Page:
Any good lawyer will tell you that it is much better to reach an amicable settlement of divorce and other family proceedings than to fight to the bitter end. As a High Court ruling showed, a willingness to compromise is all the more vital when the assets to be divided are relatively modest.
The case involved a couple who enjoyed a comfortable lifestyle during their 14-year marriage. Since their separation, however, they had engaged in relentless litigation, much of it concerning the living arrangements of their teenage daughter. They had between them spent approximately £150,000 on legal costs, thereby reducing the value of their realisable assets to about £154,000.
Ruling on the financial aspects of their divorce, the Court noted that both of them had really struggled. Due to the proceedings, the husband had lost his highly paid job and had only been able to find alternative employment, at a much lower salary, after making 35 applications. The wife’s earnings had suffered greatly due to the COVID-19 pandemic and she had run up considerable debts.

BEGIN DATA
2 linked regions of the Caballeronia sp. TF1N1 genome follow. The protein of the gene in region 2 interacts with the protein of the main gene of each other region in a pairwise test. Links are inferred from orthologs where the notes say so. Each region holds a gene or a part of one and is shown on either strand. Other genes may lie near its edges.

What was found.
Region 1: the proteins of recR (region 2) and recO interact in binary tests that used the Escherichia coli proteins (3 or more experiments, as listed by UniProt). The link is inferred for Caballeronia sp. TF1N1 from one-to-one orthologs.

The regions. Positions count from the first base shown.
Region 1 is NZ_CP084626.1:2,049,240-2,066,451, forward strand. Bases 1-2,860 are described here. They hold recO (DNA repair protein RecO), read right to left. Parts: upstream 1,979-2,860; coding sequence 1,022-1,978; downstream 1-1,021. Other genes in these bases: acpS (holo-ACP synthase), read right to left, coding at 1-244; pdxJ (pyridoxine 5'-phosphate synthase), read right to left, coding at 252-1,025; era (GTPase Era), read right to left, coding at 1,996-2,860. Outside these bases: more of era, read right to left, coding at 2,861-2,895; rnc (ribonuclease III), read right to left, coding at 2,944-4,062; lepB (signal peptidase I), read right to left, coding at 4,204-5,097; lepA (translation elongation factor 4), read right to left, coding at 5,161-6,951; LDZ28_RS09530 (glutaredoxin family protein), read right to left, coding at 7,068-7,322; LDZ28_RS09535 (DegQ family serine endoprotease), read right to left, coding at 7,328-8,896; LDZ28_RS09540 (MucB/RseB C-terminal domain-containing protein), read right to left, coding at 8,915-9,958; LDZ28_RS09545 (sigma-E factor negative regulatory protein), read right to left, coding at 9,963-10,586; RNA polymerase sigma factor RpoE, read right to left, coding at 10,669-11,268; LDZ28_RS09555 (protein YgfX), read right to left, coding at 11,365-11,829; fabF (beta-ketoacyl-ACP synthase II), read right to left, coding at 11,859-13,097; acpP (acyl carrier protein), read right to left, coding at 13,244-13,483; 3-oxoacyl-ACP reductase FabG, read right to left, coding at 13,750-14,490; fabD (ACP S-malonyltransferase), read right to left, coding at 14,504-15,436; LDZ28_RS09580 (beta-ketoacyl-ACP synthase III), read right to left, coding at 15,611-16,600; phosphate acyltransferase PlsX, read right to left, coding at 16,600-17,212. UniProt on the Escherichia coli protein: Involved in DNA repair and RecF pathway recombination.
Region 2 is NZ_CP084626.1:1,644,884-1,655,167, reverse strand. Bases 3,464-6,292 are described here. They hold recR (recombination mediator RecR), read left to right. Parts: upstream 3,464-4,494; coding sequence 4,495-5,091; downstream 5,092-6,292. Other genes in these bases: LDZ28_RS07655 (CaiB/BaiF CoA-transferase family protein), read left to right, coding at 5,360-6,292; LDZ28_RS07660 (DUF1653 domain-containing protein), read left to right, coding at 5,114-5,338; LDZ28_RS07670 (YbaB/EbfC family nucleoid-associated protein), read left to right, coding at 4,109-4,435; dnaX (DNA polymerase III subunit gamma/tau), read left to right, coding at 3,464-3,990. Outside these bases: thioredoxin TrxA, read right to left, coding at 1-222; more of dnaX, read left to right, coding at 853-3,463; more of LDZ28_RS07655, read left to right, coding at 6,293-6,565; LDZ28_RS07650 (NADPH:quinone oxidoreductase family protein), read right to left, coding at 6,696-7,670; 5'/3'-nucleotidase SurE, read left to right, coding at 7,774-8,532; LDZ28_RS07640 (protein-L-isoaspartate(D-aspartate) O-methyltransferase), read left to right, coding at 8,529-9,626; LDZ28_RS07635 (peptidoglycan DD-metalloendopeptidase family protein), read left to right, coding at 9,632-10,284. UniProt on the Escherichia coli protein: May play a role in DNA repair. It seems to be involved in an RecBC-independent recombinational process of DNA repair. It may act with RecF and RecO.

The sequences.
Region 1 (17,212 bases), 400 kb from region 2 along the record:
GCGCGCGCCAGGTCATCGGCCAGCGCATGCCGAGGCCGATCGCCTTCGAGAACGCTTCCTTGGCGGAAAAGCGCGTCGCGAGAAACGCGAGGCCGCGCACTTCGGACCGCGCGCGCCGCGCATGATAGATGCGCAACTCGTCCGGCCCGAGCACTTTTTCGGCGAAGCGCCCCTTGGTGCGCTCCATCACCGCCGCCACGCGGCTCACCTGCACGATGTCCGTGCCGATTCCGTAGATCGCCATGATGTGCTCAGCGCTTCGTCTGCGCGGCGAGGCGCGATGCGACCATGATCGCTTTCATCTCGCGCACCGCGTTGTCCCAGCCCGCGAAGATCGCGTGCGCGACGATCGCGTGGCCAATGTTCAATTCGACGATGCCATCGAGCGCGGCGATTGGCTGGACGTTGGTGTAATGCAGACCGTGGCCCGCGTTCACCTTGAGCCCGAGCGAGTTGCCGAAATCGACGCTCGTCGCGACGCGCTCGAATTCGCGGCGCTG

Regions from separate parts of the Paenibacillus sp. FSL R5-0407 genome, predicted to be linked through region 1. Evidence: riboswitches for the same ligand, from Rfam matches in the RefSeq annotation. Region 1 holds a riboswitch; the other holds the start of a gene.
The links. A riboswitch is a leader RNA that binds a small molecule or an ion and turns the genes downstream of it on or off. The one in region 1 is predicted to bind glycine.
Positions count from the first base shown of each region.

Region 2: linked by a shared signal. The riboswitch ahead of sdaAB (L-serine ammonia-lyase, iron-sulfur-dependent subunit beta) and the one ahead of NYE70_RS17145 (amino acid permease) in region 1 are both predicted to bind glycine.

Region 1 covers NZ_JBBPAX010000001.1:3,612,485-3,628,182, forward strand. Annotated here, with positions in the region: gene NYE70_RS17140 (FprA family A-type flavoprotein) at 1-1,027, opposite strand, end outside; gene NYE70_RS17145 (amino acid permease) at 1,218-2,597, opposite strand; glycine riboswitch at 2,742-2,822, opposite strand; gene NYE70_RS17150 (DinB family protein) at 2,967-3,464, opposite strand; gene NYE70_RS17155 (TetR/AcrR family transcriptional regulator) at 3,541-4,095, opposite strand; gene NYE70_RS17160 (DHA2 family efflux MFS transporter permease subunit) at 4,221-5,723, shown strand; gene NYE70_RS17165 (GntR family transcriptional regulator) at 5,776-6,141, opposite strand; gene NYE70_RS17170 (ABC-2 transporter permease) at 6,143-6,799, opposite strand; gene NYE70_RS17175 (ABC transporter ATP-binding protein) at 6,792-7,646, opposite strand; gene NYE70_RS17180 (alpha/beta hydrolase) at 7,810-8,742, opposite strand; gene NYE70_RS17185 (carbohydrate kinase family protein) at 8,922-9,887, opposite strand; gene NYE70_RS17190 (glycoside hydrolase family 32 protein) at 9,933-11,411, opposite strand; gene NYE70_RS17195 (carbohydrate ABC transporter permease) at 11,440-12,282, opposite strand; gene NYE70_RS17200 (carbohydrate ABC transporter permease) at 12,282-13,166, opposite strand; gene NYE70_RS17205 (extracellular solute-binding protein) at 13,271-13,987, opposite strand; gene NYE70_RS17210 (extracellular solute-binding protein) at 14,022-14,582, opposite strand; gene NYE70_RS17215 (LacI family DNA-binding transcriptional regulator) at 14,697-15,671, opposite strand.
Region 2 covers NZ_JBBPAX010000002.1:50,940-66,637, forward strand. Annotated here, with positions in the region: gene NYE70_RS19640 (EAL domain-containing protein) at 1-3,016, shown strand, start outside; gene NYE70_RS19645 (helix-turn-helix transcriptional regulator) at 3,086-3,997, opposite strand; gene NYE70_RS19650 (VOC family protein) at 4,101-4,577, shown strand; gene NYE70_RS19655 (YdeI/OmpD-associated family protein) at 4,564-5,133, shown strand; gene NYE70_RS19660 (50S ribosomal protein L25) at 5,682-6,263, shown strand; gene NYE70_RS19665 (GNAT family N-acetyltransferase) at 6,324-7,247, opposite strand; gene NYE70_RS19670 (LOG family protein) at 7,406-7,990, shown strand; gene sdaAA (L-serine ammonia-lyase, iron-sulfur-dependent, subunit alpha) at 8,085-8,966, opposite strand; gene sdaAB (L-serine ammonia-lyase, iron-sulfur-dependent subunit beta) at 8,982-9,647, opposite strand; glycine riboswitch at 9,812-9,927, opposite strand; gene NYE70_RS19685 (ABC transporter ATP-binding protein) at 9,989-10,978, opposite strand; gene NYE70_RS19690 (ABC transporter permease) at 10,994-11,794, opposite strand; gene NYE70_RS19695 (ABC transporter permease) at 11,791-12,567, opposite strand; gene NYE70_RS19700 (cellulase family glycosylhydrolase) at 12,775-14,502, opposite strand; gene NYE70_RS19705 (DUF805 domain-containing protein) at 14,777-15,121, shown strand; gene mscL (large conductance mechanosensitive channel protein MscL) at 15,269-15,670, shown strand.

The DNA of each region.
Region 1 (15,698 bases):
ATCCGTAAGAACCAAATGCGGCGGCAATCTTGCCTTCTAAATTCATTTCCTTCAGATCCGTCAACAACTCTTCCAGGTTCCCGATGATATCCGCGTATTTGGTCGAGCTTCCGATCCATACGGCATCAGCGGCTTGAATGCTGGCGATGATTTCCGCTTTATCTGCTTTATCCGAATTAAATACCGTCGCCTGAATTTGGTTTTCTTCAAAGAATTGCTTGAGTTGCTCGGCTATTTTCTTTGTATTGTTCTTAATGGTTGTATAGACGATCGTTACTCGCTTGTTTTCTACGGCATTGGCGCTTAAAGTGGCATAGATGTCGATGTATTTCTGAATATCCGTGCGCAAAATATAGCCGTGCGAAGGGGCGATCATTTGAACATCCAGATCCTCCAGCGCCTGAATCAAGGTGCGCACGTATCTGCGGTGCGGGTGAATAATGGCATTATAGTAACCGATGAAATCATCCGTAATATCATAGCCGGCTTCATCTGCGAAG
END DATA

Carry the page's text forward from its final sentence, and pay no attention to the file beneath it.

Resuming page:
Following the breakdown of the marriage, both of them understandably wished to be their daughter’s primary carer. However, the litigation had been financially disastrous for both of them, costing them most of their capital and income. The Court noted that it was a classic example of how relatively small-money cases can be infinitely more difficult to resolve than those involving larger sums. It was impossible to find a solution that would leave either of them feeling happy.
Recognising that a clean break was essential, the Court sought to divide the available assets in such a way as to promote the welfare of their daughter whilst ensuring that they had rooves over their heads and the ability to meet their living expenses. In doing so, it recognised that the husband would be left in middle age with absolutely no spare income and with his home mortgaged to the hilt. The wife had difficult financial choices ahead of her and was unlikely to be in a position to clear all of her debts.